praxinoscope


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praxinoscope

(ˈpræksɪnəˌskəʊp)
n
(General Physics) a toy in which a sequence of images, depicted on the inner surface of a cylinder and reflected in a series of mirrors, gives the illusion of motion as the cylinder rotates

praxinoscope

an instrument that represents the effect of moving images on a screen.
See also: Films, Instruments, Representation
References in periodicals archive ?
A Your viewer is part of a category of antiques they call 'pre-cinema' and these include optical devices like the spinning zoetrope, the praxinoscope and the humble flip book.
In the late nineteenth century there was a flurry of devices and a parade of names, which all contributed more or less, depending on one's perspective, to the development of cinematic culture in forms that we might recognise today: praxinoscope, zoopraxiscope, chronophotographs, biofantascope, kinetograph, kinetophonograph, Reynaud, Muybridge, Marey, Friese-Green, Edison, to cite just a handful.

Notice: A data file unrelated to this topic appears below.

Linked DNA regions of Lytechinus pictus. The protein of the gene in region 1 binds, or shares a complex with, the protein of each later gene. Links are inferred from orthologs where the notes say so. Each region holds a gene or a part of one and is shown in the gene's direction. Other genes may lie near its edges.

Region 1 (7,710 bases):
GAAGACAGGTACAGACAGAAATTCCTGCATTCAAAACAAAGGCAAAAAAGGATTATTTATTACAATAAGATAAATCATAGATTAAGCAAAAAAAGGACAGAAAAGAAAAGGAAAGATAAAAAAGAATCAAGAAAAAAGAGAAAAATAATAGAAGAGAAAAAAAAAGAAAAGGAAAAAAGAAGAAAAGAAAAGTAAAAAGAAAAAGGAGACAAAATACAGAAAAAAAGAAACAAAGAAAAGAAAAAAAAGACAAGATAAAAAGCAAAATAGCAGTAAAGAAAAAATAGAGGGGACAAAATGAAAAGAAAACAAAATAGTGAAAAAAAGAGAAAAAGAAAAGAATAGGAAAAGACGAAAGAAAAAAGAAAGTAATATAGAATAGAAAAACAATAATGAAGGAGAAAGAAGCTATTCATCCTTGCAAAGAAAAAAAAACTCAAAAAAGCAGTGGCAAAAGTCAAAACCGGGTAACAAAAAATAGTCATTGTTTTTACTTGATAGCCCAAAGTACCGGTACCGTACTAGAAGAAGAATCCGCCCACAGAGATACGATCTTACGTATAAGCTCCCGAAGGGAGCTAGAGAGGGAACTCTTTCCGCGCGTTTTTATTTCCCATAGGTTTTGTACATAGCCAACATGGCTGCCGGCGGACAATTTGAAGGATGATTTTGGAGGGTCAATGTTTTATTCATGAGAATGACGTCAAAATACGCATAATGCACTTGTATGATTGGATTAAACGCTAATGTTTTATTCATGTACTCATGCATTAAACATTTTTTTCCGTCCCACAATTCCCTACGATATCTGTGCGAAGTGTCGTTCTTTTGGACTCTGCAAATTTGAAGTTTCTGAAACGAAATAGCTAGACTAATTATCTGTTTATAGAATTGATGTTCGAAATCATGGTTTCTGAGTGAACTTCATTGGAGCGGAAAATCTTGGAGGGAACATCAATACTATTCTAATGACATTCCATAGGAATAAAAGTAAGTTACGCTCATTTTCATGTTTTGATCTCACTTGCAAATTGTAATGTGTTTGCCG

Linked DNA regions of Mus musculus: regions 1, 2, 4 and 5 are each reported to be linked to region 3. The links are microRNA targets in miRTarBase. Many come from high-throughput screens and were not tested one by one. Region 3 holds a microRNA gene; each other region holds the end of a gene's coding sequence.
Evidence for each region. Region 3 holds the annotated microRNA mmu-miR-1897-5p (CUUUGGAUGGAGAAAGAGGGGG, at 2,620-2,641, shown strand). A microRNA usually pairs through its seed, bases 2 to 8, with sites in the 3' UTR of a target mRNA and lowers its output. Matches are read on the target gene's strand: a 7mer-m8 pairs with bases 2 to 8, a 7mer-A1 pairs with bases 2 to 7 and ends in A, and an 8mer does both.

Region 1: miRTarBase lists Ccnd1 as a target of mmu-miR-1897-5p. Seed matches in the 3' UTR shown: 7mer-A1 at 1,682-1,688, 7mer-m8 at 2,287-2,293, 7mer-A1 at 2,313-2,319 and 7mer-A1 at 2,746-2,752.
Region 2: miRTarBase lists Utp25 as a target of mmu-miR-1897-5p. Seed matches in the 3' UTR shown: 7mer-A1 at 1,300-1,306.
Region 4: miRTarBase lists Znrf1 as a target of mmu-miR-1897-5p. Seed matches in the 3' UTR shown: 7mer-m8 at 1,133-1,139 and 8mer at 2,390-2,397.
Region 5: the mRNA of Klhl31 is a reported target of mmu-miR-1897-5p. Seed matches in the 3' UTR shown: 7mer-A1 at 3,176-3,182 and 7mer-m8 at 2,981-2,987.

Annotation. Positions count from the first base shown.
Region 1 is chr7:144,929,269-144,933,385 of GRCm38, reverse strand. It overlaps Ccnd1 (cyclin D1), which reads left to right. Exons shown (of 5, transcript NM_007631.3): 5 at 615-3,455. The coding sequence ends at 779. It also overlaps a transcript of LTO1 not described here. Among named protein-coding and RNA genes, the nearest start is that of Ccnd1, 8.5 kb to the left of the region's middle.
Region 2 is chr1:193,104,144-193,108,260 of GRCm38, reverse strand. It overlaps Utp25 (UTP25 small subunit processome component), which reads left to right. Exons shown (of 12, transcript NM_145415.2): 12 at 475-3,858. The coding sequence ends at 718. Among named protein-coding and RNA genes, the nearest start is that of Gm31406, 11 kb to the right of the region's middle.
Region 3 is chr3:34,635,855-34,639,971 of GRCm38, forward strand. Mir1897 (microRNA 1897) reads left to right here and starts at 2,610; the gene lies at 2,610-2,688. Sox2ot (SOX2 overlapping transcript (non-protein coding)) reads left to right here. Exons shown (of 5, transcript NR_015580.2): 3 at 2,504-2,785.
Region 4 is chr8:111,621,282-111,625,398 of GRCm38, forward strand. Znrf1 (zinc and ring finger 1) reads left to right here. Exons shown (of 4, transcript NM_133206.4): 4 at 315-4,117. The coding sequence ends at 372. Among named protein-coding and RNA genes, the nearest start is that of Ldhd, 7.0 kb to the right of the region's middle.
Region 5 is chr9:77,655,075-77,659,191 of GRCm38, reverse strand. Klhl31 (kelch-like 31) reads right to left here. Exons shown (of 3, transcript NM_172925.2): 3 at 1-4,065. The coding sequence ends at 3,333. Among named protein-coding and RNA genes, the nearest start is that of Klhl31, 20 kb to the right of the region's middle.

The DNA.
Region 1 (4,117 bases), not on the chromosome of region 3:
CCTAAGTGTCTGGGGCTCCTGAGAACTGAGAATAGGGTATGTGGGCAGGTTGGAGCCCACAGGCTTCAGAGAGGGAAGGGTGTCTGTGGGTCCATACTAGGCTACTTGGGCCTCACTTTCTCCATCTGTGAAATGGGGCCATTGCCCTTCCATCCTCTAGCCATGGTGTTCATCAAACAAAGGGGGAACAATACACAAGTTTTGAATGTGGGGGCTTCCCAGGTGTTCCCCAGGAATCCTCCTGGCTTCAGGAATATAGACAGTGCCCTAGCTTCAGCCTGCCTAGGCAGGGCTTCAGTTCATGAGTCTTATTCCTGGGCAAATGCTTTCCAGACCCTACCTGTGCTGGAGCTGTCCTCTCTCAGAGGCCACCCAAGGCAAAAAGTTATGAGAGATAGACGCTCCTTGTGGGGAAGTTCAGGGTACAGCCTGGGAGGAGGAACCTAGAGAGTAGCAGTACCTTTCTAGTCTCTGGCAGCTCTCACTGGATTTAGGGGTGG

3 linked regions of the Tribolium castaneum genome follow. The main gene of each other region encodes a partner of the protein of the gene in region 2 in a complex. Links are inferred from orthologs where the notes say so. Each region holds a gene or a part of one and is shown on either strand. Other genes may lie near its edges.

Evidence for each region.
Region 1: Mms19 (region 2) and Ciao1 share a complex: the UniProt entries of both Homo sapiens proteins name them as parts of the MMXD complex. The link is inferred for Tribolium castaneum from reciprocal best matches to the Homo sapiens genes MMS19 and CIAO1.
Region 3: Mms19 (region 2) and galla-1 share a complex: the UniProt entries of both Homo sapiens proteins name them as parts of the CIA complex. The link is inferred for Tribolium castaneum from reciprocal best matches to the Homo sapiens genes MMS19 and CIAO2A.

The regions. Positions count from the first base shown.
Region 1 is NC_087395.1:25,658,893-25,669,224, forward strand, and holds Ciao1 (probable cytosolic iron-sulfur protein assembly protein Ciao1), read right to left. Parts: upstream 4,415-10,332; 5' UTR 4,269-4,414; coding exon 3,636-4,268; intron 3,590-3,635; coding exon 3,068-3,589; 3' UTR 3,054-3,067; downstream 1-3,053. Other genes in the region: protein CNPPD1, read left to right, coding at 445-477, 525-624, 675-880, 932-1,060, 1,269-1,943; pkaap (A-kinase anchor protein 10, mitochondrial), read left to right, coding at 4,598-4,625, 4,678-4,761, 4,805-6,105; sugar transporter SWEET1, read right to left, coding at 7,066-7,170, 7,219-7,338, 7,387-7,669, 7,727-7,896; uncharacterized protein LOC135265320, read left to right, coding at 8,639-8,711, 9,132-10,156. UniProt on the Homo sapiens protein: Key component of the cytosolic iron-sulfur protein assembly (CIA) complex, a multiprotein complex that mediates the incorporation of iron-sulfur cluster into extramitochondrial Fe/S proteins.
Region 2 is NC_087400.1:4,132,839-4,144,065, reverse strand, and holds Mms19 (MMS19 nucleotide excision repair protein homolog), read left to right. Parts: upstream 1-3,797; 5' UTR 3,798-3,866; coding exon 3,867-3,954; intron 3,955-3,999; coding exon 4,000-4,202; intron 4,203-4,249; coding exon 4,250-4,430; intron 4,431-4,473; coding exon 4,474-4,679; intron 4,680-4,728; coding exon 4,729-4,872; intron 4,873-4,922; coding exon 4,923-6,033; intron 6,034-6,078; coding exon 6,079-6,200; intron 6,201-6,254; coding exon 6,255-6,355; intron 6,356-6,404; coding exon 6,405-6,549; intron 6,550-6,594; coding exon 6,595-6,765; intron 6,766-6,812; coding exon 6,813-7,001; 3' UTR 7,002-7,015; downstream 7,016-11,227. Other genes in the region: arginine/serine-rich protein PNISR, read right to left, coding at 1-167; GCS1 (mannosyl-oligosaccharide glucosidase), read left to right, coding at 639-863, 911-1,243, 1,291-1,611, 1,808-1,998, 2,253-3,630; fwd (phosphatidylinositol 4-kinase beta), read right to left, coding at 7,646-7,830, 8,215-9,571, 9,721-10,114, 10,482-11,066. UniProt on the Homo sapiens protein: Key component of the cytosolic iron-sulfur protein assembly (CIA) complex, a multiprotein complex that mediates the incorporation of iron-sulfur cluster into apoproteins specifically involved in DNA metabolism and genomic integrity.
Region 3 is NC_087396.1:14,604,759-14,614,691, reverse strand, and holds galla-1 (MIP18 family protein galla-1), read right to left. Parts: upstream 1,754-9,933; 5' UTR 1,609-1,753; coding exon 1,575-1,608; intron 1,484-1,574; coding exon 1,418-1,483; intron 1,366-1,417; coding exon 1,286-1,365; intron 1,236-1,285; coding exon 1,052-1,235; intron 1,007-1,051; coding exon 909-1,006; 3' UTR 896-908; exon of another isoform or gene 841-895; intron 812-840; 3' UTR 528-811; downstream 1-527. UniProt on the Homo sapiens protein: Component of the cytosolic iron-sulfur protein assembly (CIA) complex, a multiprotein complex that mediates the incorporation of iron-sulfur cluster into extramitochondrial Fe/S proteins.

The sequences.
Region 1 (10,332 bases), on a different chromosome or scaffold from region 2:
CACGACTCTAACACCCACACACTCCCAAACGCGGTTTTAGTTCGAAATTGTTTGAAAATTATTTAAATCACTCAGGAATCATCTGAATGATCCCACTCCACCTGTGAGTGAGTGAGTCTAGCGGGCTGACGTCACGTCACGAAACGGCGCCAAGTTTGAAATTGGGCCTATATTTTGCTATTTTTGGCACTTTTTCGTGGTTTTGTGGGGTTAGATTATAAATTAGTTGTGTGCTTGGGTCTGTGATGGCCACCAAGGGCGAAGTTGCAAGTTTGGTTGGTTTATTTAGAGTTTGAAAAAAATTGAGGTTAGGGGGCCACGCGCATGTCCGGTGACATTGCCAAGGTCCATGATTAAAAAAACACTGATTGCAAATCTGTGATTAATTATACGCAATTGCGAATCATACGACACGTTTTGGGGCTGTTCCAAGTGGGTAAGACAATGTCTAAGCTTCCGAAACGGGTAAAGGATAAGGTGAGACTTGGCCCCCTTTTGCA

The praxinoscope sculpture moved there as well, sandwiched between Depiction and a smaller perforated screen, also backlit, that incorporates a double-headed eagle.
From an 18th century Kinora - a motion picture for the home where a wheel is rotated by a handle and the pictures when viewed through a lens give the illusion of motion - to Praxinoscope, Zoetropes and other objects operating on similar principle demonstrate early attempts at animation.
It's the one achievement of science, art and craft without which motion pictures could never have progressed beyond such parlour amusements as the zeotrope and praxinoscope.